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Comment: It's backup kabuki theater (Score 1) 185

by swb (#48465789) Attached to: Is LTO Tape On Its Way Out?

changing the tapes becomes the whole of the backup maintenance: no one actually verifies that the backup job is running properly. I've been on calls to clients who've diligently changes their tapes nightly, but the backup software has been crashed for months..

I've seen the same thing, but I think the entire backup process is something of a kabuki dance because just seeing "Job success" is a false sense of security in and of itself.

Do you know if the media is usable to restore from? Do you know if the data backed up is capable of actually being used to restore to function whatever system was backed up?

I think most places fall down on these two items. Where I work we are told to do restores from backup media to validate usability -- but just very partial restores, a handful of random files, which really only validates simple to verify data (a common file, small executable, etc). I've seen plenty of instances where the tapes (even LTO) stumbles further into the media -- is it the drive? The specific bit of media?

But almost nobody does a real restore, where they attempt to restore an entire system from backup (which almost always means multiple servers).

Comment: Re:Has the trend away from blunt force led to this (Score 1) 1023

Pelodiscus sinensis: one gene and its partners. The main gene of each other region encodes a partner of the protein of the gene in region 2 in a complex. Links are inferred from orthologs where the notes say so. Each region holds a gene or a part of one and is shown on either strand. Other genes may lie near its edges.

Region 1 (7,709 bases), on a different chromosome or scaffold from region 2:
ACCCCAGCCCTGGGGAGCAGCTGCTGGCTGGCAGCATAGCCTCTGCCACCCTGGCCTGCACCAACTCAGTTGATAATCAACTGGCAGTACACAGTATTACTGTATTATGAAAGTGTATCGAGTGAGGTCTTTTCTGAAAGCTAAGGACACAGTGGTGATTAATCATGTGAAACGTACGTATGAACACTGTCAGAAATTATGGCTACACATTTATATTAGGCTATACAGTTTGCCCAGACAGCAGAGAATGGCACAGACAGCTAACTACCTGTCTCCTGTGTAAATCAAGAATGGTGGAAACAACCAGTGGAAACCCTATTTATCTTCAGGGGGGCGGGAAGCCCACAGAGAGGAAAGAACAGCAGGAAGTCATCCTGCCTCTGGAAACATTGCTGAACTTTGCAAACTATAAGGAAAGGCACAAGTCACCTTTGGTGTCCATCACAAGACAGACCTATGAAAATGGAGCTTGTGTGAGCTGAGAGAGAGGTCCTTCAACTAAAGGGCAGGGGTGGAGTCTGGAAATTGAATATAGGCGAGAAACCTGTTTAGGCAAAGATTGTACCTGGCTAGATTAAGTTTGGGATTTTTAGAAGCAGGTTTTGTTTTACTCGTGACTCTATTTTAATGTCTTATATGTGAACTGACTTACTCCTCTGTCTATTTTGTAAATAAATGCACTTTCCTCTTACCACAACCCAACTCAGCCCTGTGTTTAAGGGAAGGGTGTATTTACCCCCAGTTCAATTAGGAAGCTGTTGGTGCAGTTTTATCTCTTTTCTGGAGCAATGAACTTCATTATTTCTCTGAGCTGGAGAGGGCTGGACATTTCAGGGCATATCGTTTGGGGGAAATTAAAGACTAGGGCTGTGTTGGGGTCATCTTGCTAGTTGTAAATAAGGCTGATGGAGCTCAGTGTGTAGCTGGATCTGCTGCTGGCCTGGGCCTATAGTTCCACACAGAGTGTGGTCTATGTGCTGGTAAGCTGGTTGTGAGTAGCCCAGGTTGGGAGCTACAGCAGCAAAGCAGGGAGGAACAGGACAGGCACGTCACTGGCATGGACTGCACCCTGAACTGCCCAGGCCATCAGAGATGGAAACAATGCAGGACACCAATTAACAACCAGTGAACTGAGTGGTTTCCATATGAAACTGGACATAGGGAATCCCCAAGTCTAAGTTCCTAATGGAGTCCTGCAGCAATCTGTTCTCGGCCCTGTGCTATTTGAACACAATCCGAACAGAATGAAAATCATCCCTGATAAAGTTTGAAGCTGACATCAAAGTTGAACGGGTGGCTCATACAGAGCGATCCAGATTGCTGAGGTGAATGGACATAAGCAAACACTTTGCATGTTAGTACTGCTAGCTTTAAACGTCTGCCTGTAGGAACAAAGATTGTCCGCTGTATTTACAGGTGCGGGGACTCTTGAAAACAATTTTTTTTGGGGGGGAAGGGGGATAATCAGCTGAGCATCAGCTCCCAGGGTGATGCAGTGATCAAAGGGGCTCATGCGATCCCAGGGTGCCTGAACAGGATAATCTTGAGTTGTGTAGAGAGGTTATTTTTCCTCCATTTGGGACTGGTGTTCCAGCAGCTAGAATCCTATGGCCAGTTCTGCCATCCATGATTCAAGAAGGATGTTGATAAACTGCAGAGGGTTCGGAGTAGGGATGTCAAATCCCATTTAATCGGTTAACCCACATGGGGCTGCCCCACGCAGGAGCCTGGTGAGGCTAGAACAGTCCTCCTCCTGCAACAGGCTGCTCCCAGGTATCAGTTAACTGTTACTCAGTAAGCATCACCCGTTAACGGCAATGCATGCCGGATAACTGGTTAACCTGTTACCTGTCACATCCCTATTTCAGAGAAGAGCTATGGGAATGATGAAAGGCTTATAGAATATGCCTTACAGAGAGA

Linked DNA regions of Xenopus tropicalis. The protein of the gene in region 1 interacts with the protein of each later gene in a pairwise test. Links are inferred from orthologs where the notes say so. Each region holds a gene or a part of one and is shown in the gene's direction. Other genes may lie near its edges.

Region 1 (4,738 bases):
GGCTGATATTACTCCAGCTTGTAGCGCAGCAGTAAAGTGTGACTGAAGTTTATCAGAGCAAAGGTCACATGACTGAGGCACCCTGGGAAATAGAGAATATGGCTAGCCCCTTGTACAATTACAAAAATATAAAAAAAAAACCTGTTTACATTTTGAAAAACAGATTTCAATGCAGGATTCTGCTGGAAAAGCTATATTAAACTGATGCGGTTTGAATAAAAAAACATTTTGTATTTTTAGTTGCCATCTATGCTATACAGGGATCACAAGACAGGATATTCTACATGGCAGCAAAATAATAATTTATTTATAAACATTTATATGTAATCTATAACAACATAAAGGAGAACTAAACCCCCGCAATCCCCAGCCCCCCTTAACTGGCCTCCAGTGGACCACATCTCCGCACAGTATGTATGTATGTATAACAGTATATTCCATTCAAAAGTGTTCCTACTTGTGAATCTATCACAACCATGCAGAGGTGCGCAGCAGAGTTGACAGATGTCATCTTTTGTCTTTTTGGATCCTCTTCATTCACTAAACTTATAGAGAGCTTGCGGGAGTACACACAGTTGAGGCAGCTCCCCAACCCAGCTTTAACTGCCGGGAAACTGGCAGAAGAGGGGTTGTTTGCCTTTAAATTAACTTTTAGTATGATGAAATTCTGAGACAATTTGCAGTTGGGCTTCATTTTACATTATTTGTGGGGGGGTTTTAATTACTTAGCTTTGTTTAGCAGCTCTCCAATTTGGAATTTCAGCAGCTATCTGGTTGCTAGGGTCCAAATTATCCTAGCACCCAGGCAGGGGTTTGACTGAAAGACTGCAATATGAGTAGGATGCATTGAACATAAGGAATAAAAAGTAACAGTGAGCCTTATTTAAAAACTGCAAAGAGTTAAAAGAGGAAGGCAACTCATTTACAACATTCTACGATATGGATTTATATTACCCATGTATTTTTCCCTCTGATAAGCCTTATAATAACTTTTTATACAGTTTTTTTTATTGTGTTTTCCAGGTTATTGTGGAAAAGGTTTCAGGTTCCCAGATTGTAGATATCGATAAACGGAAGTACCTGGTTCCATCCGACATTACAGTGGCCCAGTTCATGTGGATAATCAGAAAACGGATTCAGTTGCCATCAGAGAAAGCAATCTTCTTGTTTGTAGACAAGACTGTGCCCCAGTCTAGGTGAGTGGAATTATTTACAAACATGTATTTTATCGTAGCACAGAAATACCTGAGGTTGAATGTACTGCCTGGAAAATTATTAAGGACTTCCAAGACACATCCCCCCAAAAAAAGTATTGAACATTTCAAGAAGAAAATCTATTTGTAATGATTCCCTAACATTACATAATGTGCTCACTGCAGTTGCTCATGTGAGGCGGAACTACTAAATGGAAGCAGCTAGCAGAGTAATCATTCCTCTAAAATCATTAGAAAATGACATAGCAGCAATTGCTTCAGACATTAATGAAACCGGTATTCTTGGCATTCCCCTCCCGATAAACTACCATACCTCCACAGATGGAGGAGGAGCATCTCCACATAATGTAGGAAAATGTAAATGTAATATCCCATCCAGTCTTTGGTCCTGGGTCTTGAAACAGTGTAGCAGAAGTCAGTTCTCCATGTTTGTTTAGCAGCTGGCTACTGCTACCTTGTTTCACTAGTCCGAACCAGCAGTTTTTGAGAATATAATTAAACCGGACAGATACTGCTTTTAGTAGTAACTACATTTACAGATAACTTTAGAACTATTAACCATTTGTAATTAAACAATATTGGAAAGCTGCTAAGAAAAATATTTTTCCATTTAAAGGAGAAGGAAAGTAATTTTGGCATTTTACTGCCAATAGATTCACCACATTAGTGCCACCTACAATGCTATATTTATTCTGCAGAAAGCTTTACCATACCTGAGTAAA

by swb (#48458583) Attached to: Officer Not Charged In Michael Brown Shooting

I think the flashlight-as-impact-weapon was just a brief stopover on the trip away from using more traditional blunt force weapons. Take away a baton and suddenly a 6 D-cell mag light is the new baton, unfortunately with characteristics more of a lead-filled blackjack than a high-impact plastic PR-24 "tonfa".

I kind of think that the increasing tactical fetishism of police is almost kind of a symptom as much as it is a cause of police violence. To a certain extent the increasing vilification of the police and the removal of intermediate force from their toolkit has increased their siege mentality, leading to a subverted kind of frustration that plays out in them getting soldiered up.

Don't get me wrong, I think there's a lot wrong with policing, but the wholesale denial going on in "the community" doesn't help either -- treating every police interaction as a wholesale denial of civil rights and refusing to acknowledge minority-on-minority criminality or treating it as some kind of excusable byproduct of discrimination only makes the situation worse.

Comment: Has the trend away from blunt force led to this? (Score 3, Interesting) 1023

by swb (#48456795) Attached to: Officer Not Charged In Michael Brown Shooting

As far as I know, the American police used to use a lot more blunt force -- flashlights, billy clubs, night sticks, beavertail saps, sap gloves -- to subdue people.